The descriptions of species are detailed and come with the latest in scientific understanding of these birds, a reason to upgrade to this field guide on its own. Descriptions come with the usual assortment of information on each species including: size approximations, behavior, voices and phonetic calls, seasonal and breeding ranges, comparisons to similar birds, notes on subspecies, and historical sightings (for accidental occurrences).

We can’t speak to the color accuracy for all the species depicted, but the coloration is vivid and the high quality of the printing makes for extremely detailed illustrations. Seasonal variations in plumage, as well as color-morphs, are described in text and, for select species, given illustrations. Peterson field guides may have more and better depictions of activity and specifically the parts visible only during flight, but the size of the illustrations in NatGeo’s latest edition are at least reasonably large, with larger illustrations given to more popular species (birds of prey, woodpeckers, cardinals and allies).

A noble effort is made to present illustrations waterfowl as they would be seen in flight. Birds of prey get a mix of illustrations of in-flight and perched. Unfortunately the little brown jobs (LBJs) that are so common and difficult to distinguish, rarely have in-flight depictions. For life-listers, this doesn’t make identifying them any easier, but should be a relative non-issue for everyone else.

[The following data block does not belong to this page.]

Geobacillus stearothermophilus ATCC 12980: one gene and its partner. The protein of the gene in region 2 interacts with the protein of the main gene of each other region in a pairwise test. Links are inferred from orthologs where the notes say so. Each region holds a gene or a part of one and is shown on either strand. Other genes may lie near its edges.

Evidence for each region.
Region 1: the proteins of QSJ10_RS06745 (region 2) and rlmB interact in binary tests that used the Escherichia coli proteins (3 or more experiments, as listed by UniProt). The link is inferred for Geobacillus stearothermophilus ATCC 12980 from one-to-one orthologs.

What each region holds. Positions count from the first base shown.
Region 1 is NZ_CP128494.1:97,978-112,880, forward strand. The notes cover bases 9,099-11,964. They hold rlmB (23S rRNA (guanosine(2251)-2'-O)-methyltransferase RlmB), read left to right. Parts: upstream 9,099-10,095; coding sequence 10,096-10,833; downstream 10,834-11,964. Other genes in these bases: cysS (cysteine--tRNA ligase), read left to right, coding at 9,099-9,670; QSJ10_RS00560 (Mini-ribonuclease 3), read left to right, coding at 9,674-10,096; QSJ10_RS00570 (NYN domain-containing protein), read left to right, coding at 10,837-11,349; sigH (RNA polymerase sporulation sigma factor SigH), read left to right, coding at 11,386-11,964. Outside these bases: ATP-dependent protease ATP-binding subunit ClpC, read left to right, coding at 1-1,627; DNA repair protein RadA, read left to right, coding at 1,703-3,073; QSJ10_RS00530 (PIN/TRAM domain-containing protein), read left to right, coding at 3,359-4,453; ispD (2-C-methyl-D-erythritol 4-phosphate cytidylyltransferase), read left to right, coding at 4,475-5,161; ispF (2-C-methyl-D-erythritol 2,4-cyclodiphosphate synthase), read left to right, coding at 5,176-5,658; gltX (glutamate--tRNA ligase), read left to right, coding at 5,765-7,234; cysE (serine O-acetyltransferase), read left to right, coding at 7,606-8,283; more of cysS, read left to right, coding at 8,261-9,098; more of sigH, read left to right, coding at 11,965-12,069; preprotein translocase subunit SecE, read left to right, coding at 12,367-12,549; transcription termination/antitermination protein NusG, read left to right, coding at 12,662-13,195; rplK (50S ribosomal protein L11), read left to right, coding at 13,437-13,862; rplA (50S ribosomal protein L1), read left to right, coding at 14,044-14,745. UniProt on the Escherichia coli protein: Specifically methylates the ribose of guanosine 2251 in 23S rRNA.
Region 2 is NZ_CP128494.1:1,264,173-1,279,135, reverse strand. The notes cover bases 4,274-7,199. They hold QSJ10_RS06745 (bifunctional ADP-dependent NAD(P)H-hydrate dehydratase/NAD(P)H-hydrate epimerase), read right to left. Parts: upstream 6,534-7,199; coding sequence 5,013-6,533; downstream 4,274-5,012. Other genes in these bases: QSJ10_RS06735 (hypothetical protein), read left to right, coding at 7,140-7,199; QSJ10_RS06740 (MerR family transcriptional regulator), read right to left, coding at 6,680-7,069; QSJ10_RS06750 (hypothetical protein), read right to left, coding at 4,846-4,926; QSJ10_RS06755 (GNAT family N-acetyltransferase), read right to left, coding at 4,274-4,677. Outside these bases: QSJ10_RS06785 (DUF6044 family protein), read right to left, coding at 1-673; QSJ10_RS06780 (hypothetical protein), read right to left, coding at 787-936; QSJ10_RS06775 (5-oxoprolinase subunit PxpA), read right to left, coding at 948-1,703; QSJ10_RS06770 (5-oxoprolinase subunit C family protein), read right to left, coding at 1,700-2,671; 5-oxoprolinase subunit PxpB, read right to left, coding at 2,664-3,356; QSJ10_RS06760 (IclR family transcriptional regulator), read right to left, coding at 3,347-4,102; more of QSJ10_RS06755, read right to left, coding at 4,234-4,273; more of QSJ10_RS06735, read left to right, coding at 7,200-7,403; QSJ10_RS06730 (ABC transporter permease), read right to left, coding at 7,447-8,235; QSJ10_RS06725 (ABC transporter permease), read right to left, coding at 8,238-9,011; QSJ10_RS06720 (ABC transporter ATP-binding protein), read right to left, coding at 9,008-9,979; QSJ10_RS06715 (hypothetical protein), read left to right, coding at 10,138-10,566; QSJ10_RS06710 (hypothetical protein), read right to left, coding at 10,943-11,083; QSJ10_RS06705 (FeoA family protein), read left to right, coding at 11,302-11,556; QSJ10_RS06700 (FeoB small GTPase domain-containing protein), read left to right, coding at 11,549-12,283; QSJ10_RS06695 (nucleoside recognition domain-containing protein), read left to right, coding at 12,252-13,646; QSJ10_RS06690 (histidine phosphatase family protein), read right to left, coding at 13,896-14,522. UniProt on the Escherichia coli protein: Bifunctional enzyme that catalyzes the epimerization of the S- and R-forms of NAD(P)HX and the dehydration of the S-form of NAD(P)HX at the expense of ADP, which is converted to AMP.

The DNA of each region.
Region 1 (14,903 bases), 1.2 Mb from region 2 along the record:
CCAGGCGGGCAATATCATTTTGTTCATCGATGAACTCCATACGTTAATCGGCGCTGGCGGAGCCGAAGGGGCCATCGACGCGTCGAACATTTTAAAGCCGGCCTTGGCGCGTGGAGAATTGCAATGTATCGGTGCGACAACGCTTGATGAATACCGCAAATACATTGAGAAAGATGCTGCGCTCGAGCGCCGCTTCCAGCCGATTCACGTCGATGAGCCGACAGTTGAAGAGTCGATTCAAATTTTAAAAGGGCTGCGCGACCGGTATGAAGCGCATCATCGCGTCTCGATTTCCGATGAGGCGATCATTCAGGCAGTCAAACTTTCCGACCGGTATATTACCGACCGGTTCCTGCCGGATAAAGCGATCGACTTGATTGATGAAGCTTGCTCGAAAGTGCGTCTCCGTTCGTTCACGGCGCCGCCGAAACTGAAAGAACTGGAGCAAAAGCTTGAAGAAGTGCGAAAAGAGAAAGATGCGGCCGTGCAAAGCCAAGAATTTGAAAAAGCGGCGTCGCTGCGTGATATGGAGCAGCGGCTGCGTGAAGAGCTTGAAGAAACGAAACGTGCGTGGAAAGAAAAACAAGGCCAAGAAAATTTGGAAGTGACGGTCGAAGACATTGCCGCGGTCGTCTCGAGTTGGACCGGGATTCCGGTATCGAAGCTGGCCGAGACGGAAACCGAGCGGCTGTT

We recommend this book based on its merits for its intended audience which are veteran birders, but this field guide is also an excellent supplementary guide for everyone else. Most useful to beginners will be the visual guide index on the front and back inside covers, providing at-a-glance portraits of a variety of iconic representatives of specific bird families.

Closing Thoughts:

We strongly suggest NatGeo’s latest field guide, however nothing is perfect so let’s review what we didn’t like and what we noted is missing in comparison to field guides aimed at a different audience: